We can make the impossible possible
Last week I attended the eCampaigning Forum (ecf2014). It was a completely different event to anything I had ever been to before. There was a mix of presentations, panel discussions and open space groups, convened by participants who together set the agenda for the topics they wanted to learn about. The atmosphere was friendly and open as campaigners, fundraisers, digital leaders, communicators and technologists openly shared their passion, knowledge and skills.
Zaid Hassan opened day one with a talk about his new book “The Social Labs Revolution: A new approach to solving our most complex challenges”
Zaid highlighted that in our complex and unpredictable world, in order to understand and respond to constant change, we generate massive amounts of information. There is too much to digest, which means that we must make decisions without knowing everything about a situation. Designing for change, rather than conventional planning will therefore become increasingly important. How do we know how or when to change? Zaid spoke about the abundance of real data that is available through social media, which can be used to gain opinions; spot trends and test different ways to achieve success in a constantly changing world.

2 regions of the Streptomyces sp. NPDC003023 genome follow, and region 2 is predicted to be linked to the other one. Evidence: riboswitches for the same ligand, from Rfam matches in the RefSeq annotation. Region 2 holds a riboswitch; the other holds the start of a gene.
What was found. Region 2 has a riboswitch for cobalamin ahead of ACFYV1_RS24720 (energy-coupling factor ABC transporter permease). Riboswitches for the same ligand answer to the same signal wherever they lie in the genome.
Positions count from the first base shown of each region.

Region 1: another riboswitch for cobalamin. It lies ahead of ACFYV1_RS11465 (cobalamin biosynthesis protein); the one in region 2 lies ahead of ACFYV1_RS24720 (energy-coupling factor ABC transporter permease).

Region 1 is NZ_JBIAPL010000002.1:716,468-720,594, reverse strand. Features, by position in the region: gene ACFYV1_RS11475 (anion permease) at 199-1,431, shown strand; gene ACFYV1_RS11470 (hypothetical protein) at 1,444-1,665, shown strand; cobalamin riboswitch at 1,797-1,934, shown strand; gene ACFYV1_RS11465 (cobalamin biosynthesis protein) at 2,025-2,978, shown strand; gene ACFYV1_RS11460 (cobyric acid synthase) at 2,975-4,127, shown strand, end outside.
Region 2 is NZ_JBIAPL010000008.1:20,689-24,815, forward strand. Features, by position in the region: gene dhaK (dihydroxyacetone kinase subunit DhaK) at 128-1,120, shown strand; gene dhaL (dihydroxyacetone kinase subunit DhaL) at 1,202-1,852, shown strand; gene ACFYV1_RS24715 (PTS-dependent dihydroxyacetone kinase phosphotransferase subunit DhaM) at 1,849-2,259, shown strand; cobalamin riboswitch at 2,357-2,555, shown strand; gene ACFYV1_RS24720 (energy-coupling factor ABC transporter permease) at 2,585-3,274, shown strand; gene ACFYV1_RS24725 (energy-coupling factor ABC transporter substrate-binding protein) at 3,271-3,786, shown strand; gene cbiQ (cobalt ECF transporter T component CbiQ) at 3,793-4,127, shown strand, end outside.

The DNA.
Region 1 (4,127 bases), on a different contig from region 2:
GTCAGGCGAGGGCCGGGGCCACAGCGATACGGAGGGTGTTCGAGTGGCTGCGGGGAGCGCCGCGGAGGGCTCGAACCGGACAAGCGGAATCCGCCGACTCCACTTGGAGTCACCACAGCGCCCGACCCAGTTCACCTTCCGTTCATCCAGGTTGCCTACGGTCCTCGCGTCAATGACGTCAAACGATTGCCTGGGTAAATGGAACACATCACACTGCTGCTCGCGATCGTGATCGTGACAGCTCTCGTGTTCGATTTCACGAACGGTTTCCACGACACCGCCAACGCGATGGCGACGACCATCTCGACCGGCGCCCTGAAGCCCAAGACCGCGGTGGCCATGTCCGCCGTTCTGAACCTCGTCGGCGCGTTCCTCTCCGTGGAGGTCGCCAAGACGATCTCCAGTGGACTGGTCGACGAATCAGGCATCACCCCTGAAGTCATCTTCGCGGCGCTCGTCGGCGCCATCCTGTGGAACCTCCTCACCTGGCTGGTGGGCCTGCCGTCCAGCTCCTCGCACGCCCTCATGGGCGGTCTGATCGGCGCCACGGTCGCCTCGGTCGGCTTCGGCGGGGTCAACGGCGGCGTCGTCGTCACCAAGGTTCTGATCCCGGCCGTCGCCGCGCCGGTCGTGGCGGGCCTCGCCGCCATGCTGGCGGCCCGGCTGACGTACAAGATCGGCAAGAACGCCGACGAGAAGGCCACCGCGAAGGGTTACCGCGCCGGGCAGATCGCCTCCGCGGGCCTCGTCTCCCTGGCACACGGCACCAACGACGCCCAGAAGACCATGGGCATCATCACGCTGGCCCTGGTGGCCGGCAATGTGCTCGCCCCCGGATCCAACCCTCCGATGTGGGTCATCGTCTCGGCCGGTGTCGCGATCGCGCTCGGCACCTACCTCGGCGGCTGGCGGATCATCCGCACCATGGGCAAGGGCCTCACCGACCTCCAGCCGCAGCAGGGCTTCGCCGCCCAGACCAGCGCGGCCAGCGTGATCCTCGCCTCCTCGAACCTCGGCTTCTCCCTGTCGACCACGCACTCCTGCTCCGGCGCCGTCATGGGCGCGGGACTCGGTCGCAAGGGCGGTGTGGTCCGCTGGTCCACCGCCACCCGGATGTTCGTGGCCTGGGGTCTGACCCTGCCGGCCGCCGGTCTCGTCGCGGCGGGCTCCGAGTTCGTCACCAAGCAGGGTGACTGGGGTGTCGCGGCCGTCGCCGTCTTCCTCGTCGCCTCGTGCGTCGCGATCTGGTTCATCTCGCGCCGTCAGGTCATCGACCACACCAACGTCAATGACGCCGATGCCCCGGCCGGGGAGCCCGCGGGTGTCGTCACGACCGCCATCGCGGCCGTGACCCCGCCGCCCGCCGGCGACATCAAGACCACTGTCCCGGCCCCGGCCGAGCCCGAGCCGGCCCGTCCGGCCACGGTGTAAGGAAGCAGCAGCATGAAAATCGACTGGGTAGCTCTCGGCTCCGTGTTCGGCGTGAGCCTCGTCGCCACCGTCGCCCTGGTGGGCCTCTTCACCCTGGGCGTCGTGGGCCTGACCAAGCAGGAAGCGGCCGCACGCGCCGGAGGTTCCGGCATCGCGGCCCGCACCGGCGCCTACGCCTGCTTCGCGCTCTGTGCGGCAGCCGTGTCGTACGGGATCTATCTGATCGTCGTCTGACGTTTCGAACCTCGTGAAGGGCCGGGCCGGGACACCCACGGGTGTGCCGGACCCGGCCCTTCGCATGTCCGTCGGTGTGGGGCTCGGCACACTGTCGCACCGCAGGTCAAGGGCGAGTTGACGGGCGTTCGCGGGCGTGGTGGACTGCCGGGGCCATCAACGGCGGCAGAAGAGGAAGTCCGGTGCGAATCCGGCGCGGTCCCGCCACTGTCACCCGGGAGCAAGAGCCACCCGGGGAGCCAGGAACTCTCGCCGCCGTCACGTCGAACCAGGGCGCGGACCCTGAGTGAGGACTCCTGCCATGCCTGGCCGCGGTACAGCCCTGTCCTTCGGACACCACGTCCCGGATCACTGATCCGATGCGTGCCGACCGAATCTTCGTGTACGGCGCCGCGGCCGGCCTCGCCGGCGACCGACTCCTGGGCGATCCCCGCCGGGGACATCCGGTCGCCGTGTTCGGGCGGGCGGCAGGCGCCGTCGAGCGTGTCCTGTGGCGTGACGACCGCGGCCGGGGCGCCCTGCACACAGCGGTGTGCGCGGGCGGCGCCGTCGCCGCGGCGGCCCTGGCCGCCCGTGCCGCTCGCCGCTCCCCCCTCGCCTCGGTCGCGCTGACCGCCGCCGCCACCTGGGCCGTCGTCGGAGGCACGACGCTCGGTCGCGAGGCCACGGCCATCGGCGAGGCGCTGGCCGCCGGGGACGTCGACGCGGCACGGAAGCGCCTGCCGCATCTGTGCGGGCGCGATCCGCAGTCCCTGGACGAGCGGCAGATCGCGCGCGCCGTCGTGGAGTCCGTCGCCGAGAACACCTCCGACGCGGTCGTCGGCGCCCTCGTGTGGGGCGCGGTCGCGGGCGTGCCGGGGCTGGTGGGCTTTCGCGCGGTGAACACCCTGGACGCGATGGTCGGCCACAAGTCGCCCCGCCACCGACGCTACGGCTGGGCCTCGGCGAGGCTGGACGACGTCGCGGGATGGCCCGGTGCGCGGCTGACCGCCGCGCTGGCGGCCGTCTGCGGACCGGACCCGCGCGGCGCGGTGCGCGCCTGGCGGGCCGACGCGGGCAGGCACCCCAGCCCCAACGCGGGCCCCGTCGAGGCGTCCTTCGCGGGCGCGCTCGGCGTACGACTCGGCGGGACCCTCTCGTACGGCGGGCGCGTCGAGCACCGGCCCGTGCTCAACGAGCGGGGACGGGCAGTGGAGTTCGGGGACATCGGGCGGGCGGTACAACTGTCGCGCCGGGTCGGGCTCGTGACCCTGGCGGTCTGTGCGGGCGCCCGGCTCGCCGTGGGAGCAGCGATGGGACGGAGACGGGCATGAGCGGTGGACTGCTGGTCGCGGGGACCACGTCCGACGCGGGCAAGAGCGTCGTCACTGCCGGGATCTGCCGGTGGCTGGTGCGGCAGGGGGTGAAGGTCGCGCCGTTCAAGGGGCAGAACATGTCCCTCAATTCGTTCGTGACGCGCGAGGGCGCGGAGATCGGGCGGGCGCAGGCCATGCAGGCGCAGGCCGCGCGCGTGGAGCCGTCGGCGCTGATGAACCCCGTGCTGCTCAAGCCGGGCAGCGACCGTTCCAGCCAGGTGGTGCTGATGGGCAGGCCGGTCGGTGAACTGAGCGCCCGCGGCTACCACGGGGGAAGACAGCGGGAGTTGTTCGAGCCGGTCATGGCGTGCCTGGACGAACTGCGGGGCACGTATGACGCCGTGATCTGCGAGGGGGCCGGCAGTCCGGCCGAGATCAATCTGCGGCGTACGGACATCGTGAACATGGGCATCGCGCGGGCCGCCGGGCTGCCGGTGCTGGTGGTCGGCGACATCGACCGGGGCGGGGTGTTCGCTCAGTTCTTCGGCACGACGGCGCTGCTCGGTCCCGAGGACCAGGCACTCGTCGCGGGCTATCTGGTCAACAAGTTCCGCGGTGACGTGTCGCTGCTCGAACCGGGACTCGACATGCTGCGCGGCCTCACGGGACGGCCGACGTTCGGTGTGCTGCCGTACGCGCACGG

Anna MacDonald, Head of Arms Control at Oxfam then talked us through the many challenges in planning Oxfam’s 10-year Arms Trade Treaty campaign.
Commitment and focus to set an ambitious end goal was crucial. Her view was that if Governments are not telling you your ideas are crazy then simply you are not aiming high enough.
Anna also highlighted that if something is too complicated it won’t work. So rather than getting bogged down in the detail, make things as simple as you possibly can and always refer back to your overall purpose for inspiration. Focus on why what you are doing is important.
Sometimes, not surprisingly, the Arms Trade Treaty campaign felt too huge; breaking the overall goal down into smaller chunks to track progress and celebrate success made the overall long-term goal seem more manageable.
It reminded me of a story a friend told me about their climb to the top of Kilimanjaro. They told me how the climb begins at midnight, in the dark. The reason you start in the dark is simply because if you saw the enormity of your task before you started you would think it was impossible. By the time it gets light and you can fully appreciate your surroundings you have made a good start and the climb to the summit feels more achievable.
There were so many opportunities to learn at ecf2014 both from the expert speakers and also from other participants. My take-outs were:
- aim big
- be clear on why your goal is important
- keep focused on what success looks like
- constantly review your progress and plan (if you have one)
- be ready to change your plans as the world changes around you
Perhaps though, the most important part of the ecf2014 experience was that it didn’t matter if you were a campaigner, fundraiser, digital expert or technologist, it was the opportunity to be part of a network, determined to make change happen. A network, that together is committed to making the impossible possible.